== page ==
Some strange human capital economics

Australian governments typically offer human capital or ‘equity’ justifications for public investment in higher education. So what should we make of claims for tuition subsidy that would reduce the value of Australia’s human capital?

In a follow-up Age story to the weekend article about full fees for TAFE students who already have higher qualifications, the paper reports that:

Malcolm King, who directed the program from 2000 to 2004, said most degree-educated students could not afford to pay another $8000 a year to study at TAFE.

Many of the students who enrolled in the creative programs formed part of Melbourne’s “cultural milieu”, fuelling the writing, film, media and advertising industries, he said.

“RMIT is freaky in that it always attracted high-calibre students like ex-doctors and lawyers who produced very fine work and have had a huge impact on cultural life in Melbourne,” Mr King said. [emphasis added]

So what Mr King is arguing is that we should offer public subsidy to divert people from an occupation of serious shortage (doctors) to an occupation (creative writing) in which supply always vastly exceeds demand – in the process wasting the $150K plus that taxpayers will already have spent training a doctor.

King has unwittingly highlighted another argument in favour of the Victorian government’s reforms.

18 Responses to “Some strange human capital economics

  • 1
    Charles Richardson
    July 14th, 2009 09:46

    Well, yes – certainly would screw up the economic incentives. On the other hand, the doctors & lawyers who would rather be writing screenplays probably aren’t going to be very good doctors or lawyers, so a public subsidy to get them into a different line of work isn’t a completely crazy idea.
    I guess this is the paradox of capitalism as we work it: we rely mostly on financial incentives to get people to do things, but the people who do something just for the money usually aren’t the best people to be doing it.

  • 2
    fxh
    July 14th, 2009 09:47

    If the barriers to entry to being a doctor were lowered, say to allow chiropractors, homeopaths, chemists, reiki therapists, economists and policy wonks to work as doctors there would be no shortage.

    If the barrier to entry for calling oneself a writer were lifted then we might all benefit.

  • 3
    Rajat Sood
    July 14th, 2009 11:58

    Charles, I think the notion that there are lawyers and doctors out there who don’t like their jobs and want to become writers but would be held back by the lack of a subsidy is totally crazy. I did a winter clerkship at Mallos with Maria (‘MJ’) Hyland in 1992. She could have been – with a fairly high degree of certainty – a partner for 10 years by now, raking in $1m pa. Instead, she chose to become a writer and fortunately (and maybe quite deservedly – I wouldn’t know) has become quite successful. But the idea that someone like her might have been deterred from her career change by a few thousand in fees strikes me as absurd.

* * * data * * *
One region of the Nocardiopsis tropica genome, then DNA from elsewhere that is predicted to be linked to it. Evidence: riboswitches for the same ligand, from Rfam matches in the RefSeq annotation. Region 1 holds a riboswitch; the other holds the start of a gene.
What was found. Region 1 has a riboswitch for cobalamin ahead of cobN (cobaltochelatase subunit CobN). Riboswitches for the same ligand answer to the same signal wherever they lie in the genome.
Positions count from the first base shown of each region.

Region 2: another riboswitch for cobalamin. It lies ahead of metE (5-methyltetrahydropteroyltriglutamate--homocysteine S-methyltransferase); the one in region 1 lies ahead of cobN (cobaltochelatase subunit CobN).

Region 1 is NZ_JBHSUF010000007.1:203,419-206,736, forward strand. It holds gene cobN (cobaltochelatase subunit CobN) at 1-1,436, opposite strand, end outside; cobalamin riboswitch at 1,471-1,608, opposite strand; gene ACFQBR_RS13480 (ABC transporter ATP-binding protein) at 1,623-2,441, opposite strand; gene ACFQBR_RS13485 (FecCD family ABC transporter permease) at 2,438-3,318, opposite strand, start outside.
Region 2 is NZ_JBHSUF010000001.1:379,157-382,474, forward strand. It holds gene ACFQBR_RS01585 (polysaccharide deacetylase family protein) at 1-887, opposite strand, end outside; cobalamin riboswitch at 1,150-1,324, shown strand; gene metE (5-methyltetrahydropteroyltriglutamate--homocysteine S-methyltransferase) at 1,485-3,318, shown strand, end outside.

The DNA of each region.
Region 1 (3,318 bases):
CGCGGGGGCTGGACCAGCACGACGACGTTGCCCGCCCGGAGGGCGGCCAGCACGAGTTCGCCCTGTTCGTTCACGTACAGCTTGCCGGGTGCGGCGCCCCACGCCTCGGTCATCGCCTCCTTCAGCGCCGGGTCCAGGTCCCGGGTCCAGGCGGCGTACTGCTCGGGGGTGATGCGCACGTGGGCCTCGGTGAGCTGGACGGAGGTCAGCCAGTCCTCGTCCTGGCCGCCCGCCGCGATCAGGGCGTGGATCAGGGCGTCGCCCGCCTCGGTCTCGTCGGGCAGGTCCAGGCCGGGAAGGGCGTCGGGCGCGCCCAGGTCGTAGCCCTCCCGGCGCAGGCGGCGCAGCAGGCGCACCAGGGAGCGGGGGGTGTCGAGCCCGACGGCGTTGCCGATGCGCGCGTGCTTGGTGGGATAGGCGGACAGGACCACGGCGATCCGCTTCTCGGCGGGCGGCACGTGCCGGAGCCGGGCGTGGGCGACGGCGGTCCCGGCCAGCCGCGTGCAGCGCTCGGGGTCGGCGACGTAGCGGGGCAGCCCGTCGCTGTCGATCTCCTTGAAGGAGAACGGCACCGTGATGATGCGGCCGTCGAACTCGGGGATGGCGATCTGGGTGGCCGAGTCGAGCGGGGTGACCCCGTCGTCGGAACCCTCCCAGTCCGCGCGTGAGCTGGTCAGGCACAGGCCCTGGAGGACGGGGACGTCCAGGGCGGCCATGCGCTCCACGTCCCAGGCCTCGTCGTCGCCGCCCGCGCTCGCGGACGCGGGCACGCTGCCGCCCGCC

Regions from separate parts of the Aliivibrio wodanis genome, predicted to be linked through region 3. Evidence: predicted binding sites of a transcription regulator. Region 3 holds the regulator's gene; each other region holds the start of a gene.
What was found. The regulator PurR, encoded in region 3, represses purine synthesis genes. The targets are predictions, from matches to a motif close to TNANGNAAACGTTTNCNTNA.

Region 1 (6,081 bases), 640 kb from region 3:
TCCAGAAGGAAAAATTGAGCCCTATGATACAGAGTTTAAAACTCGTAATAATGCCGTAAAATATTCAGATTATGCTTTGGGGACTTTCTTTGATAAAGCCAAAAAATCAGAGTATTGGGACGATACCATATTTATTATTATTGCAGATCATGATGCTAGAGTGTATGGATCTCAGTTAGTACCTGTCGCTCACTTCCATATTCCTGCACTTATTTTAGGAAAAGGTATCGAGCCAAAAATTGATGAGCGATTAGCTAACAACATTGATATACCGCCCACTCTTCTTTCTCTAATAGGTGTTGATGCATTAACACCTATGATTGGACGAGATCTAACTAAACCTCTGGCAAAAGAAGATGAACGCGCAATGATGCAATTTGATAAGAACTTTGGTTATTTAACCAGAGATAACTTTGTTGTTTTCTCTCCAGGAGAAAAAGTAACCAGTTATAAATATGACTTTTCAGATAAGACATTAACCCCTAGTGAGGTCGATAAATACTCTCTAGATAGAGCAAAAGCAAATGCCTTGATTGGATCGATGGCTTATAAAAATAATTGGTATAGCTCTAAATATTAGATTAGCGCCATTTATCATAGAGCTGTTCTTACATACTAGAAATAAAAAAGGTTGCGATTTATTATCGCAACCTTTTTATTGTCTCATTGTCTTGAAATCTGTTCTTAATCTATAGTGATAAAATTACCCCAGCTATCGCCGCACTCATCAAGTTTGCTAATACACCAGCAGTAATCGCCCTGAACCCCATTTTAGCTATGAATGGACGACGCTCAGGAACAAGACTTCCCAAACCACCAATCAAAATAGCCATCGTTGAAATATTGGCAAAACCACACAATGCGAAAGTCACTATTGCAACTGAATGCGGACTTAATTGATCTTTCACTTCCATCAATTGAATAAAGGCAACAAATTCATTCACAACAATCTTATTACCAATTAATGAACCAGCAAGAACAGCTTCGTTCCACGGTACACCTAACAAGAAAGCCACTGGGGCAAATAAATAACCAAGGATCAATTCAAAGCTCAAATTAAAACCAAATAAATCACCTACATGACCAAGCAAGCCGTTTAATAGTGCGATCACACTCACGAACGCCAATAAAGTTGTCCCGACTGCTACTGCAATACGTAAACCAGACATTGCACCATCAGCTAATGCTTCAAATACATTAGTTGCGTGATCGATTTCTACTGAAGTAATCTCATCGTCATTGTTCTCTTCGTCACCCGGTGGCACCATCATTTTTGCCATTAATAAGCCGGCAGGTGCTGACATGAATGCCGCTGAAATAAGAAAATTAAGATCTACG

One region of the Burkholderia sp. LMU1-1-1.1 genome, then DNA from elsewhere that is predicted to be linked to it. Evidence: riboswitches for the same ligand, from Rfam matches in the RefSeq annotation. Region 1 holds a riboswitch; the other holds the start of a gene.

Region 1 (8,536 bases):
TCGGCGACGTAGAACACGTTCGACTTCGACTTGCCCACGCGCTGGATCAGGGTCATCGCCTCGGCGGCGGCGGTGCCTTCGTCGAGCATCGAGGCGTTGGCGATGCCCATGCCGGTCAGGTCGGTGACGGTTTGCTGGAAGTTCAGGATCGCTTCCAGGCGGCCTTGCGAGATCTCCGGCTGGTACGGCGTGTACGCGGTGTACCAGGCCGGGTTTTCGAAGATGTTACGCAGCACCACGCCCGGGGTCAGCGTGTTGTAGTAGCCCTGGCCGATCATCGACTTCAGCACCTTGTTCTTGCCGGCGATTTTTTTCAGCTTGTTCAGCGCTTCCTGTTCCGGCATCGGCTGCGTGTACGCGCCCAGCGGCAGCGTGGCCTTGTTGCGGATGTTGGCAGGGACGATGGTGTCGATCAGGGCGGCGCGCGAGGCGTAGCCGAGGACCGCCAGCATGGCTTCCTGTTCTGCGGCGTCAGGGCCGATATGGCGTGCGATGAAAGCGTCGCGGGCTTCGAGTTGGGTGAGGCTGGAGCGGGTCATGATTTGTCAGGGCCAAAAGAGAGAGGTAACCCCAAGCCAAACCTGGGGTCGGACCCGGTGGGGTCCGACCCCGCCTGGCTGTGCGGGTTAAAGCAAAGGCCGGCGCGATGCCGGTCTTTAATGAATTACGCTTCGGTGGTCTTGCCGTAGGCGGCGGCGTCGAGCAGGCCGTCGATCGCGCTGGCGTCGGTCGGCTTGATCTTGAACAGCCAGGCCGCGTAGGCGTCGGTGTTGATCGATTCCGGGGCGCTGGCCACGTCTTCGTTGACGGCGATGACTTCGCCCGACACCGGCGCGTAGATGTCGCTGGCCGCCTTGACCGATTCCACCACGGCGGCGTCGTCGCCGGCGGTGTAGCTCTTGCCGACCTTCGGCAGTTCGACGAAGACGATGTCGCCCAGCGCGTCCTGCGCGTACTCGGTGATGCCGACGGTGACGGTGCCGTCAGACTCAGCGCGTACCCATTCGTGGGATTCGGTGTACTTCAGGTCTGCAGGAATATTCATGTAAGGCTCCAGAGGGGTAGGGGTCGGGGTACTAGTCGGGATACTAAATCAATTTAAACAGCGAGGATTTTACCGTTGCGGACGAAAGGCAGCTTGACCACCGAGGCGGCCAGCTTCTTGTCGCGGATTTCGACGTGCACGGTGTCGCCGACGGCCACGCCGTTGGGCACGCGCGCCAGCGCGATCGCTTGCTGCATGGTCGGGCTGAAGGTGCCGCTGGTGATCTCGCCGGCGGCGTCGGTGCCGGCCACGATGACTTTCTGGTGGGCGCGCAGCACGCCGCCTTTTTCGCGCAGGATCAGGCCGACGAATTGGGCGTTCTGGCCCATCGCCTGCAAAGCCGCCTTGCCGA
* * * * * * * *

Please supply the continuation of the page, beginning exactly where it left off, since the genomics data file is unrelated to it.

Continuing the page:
• 4
    Fitzroyalty
    July 14th, 2009 11:59

    It does sound economically suspect but of course culture is beyond economics. Why would anyone want the torture of working 80 hours a week as a young registrar when starting a medical career? Why is it that some jobs seem excluded from occupational health and safety requirements? Why can doctors operate after being awake for 36 hours but pilots must get enough sleep? Thw whole world of work is mad. If everyone was only expected to work 40 hours per week there would be fewer professionals leaving their careers for a better quality of life (such as by studying creative things).

  • 5
    Factory
    July 14th, 2009 19:40

    “$150K plus that taxpayers will already have spent training a doctor.”
    How do you arrive at that figure? Also it should be taken into account that trainee doctors have to work in public hospitals doing similar work to consultants for less pay and with worse hours. This ‘free’ work could easily account for more than 150k.

    Also if a doctor doesn’t pass their consultant exams, then they might have a good education, but their job choices are severely restricted.

  • 6
    Andrew Norton
    July 14th, 2009 21:43

    A guesstimate – about $110,000 in direct deewr subsidy for the basic degree, plus whatever it costs the hospitals for the clinical component. There are big dollops of capital for training facilities paid on top of recurrent grants. The precise amount does not matter – they are in the highest subsidy band and have long courses.

  • 7
    lomlate
    July 14th, 2009 22:46

    First off, based on full fee costs of $36000 a year a med course costs in the ball park of 180,000. Subtract $41000 in hecs and you have the government’s cost in broad ball park figures.

    Second, this myth of underpaid young doctors is a bit rich I think. First off: interns are barely profitable employees. They are still being trained. Junior registrars are the same, and senior registrars get paid quite well. Compared to first year article clerks doctors have job security+ the ability to work in an expensive teaching environment.

    Also, while they are training doctors may be underpaid but it’s an investment in the salaries they’ll get as consultants. If you aren’t a fully trained doctor your value in the market is not much!

  • 8
    Mitchell
    July 15th, 2009 00:12

    Lomlate – average time from intern to senior registrar is 6 or 7 years.
    It is a bit rich to claim that a doctor is barely profitable for this period of time – it is these doctors who generally run the hospitals while the consultants are out in private practice.
    To get an idea of their value in the market, look at the locum rates: a junior doctor can comfortably make 4-5x their award rate by working locums

  • 9
    Francis Xavier Holden
    July 15th, 2009 12:02

    “There are big dollops of capital for training facilities paid on top of recurrent grants.”

    This will be good news to Victorian hospitals at least, most of them don’t know where to apply to get these “big dollops of capital”. You have a secret source?

  • 10
    Andrew Norton
    July 15th, 2009 12:26

    They could (and do) try the state and federal governments. Here’s an example at Sunshine Hospital for U of M students. Here’s some of what Deakin has picked up for its new medical school, which also had a significant Cth handout. And have you been down Flemington Rd in the last few years? You might have noticed massive redevelopments of the RWH and RCH, with a big new cancer hospital to be put opposite RMH.

  • 11
    Cathy